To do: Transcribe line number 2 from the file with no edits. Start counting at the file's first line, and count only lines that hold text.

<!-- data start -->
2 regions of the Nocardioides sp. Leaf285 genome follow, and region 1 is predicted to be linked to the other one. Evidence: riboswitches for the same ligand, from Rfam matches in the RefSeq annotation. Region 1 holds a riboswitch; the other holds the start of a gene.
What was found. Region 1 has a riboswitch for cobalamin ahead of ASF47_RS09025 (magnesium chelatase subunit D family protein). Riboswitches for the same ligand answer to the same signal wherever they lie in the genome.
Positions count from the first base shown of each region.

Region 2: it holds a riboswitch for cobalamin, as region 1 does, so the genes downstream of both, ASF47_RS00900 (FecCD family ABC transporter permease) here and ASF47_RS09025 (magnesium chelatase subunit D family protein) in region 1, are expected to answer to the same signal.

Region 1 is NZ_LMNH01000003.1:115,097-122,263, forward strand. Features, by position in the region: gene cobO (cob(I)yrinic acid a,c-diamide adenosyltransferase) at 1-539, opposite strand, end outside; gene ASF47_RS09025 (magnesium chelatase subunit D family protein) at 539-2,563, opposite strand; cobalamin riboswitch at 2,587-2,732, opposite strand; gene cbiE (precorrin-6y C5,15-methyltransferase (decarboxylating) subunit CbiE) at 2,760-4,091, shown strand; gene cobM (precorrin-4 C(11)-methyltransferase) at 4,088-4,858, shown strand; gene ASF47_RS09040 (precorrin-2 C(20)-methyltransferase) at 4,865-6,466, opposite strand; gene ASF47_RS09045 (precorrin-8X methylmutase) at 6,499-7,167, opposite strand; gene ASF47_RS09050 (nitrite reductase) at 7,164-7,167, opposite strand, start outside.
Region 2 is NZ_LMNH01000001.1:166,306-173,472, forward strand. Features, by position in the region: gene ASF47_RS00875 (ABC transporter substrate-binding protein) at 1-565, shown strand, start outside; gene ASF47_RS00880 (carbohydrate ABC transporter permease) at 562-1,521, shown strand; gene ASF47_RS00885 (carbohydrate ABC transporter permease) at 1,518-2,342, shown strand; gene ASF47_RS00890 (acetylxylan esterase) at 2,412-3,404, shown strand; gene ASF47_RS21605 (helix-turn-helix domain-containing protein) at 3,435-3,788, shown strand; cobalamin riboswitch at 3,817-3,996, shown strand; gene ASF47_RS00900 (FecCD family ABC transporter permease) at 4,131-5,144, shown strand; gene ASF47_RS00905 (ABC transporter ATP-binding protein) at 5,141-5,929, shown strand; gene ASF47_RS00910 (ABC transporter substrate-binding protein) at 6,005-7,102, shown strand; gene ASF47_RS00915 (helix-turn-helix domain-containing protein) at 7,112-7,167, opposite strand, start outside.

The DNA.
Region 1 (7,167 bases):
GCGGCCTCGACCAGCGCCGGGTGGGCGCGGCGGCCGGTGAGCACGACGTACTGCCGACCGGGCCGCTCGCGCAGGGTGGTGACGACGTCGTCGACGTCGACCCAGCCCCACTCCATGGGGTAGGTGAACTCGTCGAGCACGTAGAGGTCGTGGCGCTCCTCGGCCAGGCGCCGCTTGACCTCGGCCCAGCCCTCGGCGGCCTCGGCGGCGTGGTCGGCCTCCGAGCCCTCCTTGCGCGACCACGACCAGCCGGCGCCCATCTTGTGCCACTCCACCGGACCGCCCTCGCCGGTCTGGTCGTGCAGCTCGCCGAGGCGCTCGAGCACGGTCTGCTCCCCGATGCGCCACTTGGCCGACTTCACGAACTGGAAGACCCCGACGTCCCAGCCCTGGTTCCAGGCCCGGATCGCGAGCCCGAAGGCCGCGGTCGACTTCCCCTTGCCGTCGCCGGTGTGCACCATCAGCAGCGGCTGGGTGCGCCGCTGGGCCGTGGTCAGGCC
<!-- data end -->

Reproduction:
What was found. Region 1 has a riboswitch for cobalamin ahead of ASF47_RS09025 (magnesium chelatase subunit D family protein). Riboswitches for the same ligand answer to the same signal wherever they lie in the genome.